Other parts of this series:
Platform businesses will enable insurers to work more closely with telcos and retailers to provide customers with highly personalized products and services.
Major telecommunications companies (telcos) and big retail chains are set to become prominent distribution partners for insurers looking to expand their markets. They boast extensive sales networks and large numbers of highly-engaged customers. Many of these customers have yet to buy insurance.
Insurers in South Africa and in many other countries have begun using the sales infrastructure of telcos and retailers to distribute products such as personal accident cover and life insurance. Sanlam and Old Mutual, for example, distribute funeral insurance through Shoprite Checkers’ retail network. In the US, Metropolitan Life is promoting its insurance products in Walmart stores. And in the southern African telecommunications arena, Hollard has forged ties with MTN and Cell C.
The rise of platform businesses, which span several digital ecosystems, is likely to deepen and extend relations between insurers and their telco and retail partners. These digital platforms will enable carriers to work more closely with such partners and deliver more personalized products and services.
Platform businesses are being spawned by the digital disruption that is sweeping not only the insurance industry but also the telecommunications and retail sectors.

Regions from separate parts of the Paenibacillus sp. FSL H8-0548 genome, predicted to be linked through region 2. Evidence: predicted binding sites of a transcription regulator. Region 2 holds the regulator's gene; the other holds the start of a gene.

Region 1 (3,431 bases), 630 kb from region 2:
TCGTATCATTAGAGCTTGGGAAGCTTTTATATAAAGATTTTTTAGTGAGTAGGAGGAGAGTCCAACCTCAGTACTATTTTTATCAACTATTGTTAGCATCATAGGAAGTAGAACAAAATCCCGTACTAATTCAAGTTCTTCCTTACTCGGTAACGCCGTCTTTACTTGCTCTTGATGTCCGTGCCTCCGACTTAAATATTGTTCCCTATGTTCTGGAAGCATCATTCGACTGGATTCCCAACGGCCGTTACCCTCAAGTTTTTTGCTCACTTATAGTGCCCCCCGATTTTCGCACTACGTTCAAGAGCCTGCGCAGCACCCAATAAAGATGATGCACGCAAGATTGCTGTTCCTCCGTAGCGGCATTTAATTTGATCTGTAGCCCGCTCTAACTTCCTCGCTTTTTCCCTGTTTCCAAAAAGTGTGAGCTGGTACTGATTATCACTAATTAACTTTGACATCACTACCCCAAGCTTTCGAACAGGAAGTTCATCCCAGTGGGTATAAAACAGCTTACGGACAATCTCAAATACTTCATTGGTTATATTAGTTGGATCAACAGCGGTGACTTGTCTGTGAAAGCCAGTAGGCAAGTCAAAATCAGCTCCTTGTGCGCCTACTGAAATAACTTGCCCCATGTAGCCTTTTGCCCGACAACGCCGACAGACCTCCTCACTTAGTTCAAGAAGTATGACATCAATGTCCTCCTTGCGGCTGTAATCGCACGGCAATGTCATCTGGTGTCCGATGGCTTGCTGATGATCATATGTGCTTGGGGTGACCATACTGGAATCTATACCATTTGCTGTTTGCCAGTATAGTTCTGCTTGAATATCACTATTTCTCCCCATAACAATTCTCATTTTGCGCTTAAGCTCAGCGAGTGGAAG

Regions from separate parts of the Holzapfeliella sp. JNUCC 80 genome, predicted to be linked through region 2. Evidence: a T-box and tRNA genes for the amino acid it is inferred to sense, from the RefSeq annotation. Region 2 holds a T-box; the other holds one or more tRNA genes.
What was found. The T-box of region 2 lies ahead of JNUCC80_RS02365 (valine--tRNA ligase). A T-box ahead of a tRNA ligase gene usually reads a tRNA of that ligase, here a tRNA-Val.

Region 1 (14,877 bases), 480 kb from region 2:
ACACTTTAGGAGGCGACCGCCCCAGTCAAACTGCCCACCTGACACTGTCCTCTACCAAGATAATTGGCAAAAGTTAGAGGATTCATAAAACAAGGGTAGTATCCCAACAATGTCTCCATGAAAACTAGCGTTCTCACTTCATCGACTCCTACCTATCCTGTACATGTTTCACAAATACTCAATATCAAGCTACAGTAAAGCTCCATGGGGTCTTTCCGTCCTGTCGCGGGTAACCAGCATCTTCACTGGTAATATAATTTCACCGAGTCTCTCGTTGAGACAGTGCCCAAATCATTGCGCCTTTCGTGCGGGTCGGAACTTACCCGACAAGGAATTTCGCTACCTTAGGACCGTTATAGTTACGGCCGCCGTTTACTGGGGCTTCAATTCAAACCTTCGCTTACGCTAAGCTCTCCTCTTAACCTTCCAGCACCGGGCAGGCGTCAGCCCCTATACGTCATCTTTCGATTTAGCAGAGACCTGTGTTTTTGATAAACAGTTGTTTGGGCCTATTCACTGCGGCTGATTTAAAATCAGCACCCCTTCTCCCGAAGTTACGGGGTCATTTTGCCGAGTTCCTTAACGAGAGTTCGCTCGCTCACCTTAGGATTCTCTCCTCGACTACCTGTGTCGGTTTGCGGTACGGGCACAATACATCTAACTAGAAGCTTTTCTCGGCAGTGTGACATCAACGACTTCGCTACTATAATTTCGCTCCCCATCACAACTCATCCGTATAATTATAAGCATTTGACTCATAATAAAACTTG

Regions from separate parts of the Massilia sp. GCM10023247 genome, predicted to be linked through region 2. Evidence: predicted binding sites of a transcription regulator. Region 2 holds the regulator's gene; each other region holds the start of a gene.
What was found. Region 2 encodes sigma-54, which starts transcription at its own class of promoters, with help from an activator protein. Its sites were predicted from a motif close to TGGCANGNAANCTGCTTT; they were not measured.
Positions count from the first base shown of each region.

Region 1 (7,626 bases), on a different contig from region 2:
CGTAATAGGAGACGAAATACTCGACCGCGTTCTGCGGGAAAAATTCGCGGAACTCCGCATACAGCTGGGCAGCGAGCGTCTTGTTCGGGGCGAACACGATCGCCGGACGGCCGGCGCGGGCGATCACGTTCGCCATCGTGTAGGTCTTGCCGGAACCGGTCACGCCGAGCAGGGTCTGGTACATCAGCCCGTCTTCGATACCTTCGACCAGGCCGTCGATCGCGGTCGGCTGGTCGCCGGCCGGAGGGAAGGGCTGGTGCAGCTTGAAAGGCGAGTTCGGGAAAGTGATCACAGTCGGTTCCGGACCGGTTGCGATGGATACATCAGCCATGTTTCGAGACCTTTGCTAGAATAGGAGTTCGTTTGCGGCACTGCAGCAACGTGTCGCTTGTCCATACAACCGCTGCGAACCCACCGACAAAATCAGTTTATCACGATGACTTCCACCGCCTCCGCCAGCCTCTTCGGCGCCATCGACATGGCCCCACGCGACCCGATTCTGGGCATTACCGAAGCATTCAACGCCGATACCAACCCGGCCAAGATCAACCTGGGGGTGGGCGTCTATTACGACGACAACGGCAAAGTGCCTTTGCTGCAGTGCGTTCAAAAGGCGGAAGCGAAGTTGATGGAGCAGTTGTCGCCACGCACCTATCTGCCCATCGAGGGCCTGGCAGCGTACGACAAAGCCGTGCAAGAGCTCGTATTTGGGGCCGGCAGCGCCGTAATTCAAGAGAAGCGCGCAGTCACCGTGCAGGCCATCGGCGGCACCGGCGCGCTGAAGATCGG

Major telcos are having to adjust to shifting consumption patterns, growing customer demand for highly-personalized real-time digital experiences, increasing competition from new market entrants and the need to secure additional revenue streams.
Retailers face similar challenges. Many of them are responding by investing in digital technologies to expand their storefronts, improve customer experiences, develop social media channels, enhance decision-making and reduce infrastructure costs.
Platform businesses will enable telcos and retailers, as well as insurers, to change substantially how they conduct business. They’ll be able to co-operate with a wide range of partners, across many parts of their value chains, to curb costs, improve efficiencies and deliver digital products and services to highly-focused markets.
The emergence of platform businesses provides insurers with an ideal opportunity to forge closer ties with retailers and telcos. Our research shows, for example, that 52 percent of retailers worldwide are already investing in comprehensive digital technology platforms as part of their business strategies.
Instead of simply capitalizing on the established distribution networks of retailers and telcos, insurers should rather align themselves with the new platform businesses these organizations are building. By embedding themselves within common digital ecosystems they can share infrastructure, expertise and even customers to create new revenue streams. Furthermore, they can harness such digital alliances to become market disruptors – opening new markets and business opportunities.
Carriers that move quickly to establish strategic cross-industry platform partnerships are likely to secure a significant advantage over their more staid competitors.
In my next blog post, I’ll discuss the steps insurers need to take to build effective platform businesses. Meanwhile, take a look at these links. I’m sure you’ll find them useful.